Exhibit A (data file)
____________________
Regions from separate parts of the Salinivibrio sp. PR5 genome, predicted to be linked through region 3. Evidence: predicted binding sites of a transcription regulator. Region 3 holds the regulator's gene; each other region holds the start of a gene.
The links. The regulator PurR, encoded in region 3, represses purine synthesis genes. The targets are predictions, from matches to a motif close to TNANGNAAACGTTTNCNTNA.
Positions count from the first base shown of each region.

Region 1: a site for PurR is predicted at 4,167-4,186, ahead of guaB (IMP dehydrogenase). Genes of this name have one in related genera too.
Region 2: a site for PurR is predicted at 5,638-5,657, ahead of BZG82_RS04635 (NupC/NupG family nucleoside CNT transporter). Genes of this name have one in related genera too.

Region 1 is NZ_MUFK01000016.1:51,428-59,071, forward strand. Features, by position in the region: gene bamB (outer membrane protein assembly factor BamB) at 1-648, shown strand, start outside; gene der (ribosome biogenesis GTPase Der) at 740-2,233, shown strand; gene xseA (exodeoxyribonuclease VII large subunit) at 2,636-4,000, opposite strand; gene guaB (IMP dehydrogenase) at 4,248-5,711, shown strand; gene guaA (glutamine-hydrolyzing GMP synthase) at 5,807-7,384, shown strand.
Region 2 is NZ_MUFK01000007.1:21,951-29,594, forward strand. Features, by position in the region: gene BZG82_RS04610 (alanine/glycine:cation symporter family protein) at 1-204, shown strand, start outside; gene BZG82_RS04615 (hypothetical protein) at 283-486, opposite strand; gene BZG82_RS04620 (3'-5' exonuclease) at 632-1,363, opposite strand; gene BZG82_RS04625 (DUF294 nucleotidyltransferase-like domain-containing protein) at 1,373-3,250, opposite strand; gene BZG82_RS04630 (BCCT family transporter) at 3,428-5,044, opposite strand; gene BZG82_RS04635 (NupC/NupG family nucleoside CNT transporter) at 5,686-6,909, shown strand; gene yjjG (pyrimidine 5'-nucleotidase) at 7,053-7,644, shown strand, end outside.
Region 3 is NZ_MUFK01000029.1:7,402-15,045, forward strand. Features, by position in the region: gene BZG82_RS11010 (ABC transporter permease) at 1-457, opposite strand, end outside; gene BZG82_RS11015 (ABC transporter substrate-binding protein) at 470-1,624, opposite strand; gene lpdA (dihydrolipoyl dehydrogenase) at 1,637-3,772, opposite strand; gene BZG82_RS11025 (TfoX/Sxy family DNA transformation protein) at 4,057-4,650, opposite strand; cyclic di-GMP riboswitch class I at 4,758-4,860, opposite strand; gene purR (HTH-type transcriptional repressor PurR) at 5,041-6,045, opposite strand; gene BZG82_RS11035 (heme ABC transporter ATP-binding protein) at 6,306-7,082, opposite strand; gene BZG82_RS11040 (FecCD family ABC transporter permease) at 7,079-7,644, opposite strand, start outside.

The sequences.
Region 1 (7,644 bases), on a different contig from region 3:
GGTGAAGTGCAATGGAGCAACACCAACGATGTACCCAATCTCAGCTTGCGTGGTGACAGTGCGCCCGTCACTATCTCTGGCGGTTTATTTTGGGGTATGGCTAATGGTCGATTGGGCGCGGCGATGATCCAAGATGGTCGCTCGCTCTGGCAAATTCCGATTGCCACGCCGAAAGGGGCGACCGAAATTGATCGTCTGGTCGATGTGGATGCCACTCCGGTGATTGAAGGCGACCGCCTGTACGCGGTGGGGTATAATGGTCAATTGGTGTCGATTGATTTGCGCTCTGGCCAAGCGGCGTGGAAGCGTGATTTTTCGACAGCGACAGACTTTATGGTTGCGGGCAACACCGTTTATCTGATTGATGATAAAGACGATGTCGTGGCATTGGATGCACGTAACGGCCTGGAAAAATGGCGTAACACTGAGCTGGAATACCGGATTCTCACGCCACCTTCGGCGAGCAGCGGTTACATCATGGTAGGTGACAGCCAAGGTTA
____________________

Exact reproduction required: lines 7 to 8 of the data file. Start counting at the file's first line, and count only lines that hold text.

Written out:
Region 2 is NZ_MUFK01000007.1:21,951-29,594, forward strand. Features, by position in the region: gene BZG82_RS04610 (alanine/glycine:cation symporter family protein) at 1-204, shown strand, start outside; gene BZG82_RS04615 (hypothetical protein) at 283-486, opposite strand; gene BZG82_RS04620 (3'-5' exonuclease) at 632-1,363, opposite strand; gene BZG82_RS04625 (DUF294 nucleotidyltransferase-like domain-containing protein) at 1,373-3,250, opposite strand; gene BZG82_RS04630 (BCCT family transporter) at 3,428-5,044, opposite strand; gene BZG82_RS04635 (NupC/NupG family nucleoside CNT transporter) at 5,686-6,909, shown strand; gene yjjG (pyrimidine 5'-nucleotidase) at 7,053-7,644, shown strand, end outside.
Region 3 is NZ_MUFK01000029.1:7,402-15,045, forward strand. Features, by position in the region: gene BZG82_RS11010 (ABC transporter permease) at 1-457, opposite strand, end outside; gene BZG82_RS11015 (ABC transporter substrate-binding protein) at 470-1,624, opposite strand; gene lpdA (dihydrolipoyl dehydrogenase) at 1,637-3,772, opposite strand; gene BZG82_RS11025 (TfoX/Sxy family DNA transformation protein) at 4,057-4,650, opposite strand; cyclic di-GMP riboswitch class I at 4,758-4,860, opposite strand; gene purR (HTH-type transcriptional repressor PurR) at 5,041-6,045, opposite strand; gene BZG82_RS11035 (heme ABC transporter ATP-binding protein) at 6,306-7,082, opposite strand; gene BZG82_RS11040 (FecCD family ABC transporter permease) at 7,079-7,644, opposite strand, start outside.